3. Obsolete Parts

All embroidery machine manufacturers continue to produce repair parts for some time after each model years ends. Let’s assume that time period is about 7 years. This means that some parts become obsolete and difficult to find. This means that cannibalization may be necessary in order to keep old machines functional. Remember that the older the machine, the closer it comes to having obsolete parts. At some point, an old machine may only be good for harvesting parts or as a “boat anchor”.

4. Watch out for used machines that are offered as “fully reconditioned”

The author of this blog has re-conditioned hundreds of sewing heads over the past 40 years. If you plan to keep an older machine, a full reconditioning will give the machine a new life and add many additional sewing hours. It is less expensive than investing in a new machine, or even a late model machine. However, properly reconditioning a used machine just to sell it is not a wise decision. You will never get enough money from the sale to cover the cost of the reconditioning, plus a book price for the machine. This being said, if a used machine is advertised as “fully reconditioned,” that means that either the seller got the machine for free and may have reconditioned it for the cost invested or, the machine was not truly reconditioned. Were all the needle cases removed and re-built? Were all the needle bar felt packings and “O” rings replaced? Were bent needle bars replaced? Were clutches, solenoids and trimmer mechanisms rebuilt? Were frame drives re-conditioned and re-aligned? These are pivotal questions that should influence your analysis of the machine.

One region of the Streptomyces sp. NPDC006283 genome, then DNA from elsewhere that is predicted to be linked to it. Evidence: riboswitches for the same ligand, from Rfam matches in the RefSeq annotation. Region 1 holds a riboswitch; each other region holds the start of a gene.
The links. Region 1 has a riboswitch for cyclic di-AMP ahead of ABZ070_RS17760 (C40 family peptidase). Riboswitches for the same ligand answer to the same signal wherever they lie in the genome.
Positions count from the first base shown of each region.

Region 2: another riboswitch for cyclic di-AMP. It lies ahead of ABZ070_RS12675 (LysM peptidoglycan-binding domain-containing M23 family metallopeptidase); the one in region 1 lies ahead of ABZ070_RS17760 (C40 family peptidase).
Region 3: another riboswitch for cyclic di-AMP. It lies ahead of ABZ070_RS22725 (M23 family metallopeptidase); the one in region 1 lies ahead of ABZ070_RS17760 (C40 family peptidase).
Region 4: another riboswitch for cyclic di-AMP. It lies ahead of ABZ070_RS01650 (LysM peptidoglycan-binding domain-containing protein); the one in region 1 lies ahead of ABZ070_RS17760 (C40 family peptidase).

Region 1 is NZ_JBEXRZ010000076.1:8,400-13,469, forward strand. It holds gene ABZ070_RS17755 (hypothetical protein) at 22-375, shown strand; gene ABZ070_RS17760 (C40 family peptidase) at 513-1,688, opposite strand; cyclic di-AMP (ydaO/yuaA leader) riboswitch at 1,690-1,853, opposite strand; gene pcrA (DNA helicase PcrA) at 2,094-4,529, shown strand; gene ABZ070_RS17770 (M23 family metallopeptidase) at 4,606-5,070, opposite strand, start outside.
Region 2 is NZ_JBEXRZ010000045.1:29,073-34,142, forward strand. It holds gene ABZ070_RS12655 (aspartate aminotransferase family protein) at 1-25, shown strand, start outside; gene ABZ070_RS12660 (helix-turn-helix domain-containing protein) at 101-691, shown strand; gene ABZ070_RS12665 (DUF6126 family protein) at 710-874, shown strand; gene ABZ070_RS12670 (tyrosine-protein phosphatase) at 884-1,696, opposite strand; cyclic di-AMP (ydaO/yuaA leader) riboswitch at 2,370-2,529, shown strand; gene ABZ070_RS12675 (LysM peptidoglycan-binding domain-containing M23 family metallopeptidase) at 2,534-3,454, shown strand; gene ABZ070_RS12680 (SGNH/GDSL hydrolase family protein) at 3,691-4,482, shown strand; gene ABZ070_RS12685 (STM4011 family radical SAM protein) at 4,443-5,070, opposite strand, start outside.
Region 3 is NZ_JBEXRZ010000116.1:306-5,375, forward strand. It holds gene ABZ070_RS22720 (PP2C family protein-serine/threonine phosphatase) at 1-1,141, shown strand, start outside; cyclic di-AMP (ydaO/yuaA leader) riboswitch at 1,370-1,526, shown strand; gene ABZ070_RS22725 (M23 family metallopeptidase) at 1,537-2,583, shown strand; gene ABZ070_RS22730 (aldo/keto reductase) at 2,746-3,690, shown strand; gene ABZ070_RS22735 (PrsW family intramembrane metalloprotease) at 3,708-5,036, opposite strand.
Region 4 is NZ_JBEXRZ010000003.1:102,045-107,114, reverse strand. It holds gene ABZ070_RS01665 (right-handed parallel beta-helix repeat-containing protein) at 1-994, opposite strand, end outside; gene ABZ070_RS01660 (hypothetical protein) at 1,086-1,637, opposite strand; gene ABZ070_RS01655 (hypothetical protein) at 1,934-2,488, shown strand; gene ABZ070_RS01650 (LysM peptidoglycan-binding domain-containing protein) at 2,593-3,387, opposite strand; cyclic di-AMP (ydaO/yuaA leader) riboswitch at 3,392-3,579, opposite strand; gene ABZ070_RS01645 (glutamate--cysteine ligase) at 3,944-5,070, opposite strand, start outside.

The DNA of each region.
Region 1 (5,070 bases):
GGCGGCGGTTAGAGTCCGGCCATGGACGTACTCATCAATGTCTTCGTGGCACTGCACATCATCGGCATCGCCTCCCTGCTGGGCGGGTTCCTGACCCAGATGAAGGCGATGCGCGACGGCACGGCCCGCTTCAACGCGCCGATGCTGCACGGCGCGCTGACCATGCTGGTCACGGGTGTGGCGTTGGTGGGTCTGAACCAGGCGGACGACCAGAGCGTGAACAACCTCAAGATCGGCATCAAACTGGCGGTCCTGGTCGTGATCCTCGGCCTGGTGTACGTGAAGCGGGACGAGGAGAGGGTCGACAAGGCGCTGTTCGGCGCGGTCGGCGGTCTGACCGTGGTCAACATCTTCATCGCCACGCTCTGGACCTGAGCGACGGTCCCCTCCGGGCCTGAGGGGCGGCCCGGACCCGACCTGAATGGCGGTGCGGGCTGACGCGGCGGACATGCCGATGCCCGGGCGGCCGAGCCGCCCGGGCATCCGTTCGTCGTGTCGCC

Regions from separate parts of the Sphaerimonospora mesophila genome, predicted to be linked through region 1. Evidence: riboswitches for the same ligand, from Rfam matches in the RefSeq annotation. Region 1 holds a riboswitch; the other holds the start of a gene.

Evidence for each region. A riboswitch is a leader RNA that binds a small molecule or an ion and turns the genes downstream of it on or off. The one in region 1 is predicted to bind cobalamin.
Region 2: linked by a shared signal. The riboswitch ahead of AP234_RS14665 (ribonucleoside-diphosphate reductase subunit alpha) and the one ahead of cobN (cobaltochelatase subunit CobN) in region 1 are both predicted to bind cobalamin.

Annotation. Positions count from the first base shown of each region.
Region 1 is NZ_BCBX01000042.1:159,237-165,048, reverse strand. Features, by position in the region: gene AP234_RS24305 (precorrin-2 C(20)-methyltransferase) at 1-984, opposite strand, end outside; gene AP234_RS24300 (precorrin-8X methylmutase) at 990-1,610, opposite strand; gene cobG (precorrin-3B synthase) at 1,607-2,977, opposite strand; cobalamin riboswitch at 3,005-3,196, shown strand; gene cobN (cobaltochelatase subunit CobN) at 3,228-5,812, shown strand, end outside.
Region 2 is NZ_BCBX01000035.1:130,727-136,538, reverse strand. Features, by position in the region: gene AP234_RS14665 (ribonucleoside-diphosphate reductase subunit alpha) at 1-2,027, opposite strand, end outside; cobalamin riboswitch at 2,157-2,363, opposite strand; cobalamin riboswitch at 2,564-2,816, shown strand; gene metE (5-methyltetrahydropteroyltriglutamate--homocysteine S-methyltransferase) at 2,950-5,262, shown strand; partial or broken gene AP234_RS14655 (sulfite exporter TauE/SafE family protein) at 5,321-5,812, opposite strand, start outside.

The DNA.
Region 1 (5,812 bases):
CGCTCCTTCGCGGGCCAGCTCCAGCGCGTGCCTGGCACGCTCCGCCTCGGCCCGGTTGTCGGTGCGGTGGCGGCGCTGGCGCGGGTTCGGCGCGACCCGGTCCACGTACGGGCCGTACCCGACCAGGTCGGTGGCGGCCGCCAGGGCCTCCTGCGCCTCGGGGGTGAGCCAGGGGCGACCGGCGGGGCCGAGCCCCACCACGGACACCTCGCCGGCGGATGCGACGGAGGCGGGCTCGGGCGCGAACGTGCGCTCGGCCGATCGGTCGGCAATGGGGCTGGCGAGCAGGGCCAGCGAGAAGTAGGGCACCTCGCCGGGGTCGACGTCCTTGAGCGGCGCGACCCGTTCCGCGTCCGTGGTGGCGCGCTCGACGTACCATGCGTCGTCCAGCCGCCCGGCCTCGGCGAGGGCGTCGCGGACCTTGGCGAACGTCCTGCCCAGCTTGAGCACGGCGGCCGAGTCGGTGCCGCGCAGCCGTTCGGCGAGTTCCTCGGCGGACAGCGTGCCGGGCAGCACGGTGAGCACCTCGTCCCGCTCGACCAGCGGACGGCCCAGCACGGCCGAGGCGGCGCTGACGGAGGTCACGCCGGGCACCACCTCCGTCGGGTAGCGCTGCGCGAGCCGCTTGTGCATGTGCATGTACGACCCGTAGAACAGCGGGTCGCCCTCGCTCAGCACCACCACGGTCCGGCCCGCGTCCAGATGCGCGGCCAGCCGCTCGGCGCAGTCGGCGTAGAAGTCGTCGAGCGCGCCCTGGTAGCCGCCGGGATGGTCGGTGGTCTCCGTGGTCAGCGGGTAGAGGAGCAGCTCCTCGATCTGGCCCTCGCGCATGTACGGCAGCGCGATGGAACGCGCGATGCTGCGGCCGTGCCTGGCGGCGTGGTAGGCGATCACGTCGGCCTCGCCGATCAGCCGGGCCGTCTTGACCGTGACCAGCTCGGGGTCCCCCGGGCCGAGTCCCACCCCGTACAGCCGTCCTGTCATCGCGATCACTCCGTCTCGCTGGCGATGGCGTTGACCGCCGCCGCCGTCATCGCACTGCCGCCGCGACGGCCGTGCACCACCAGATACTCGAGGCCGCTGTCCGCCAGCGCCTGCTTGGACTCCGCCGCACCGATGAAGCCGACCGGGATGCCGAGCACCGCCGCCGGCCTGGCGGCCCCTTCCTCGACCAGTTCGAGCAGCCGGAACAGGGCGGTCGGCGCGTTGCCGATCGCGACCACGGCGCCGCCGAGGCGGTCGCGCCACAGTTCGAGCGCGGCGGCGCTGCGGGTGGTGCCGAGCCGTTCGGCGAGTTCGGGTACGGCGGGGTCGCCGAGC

5. Perform a sew test on any used machine

Do not buy any used machine without seeing it perform. If you are not comfortable doing this yourself, hire someone to do it for you. Find someone who knows how to repair these machines to do the evaluation for you. Make sure you see ALL the heads and ALL the needles sew. Let the seller know this before you arrive on site so they can prepare the machine for this demo. Do not accept poor performance with excuses such as: “Oh it probably just needs a little tune up.” Make a list of all the problems, or possible strange noises. Also check for precision stitching with a design of your choice. Choose one that has satin stitches that are about 1mm wide such as small lettering.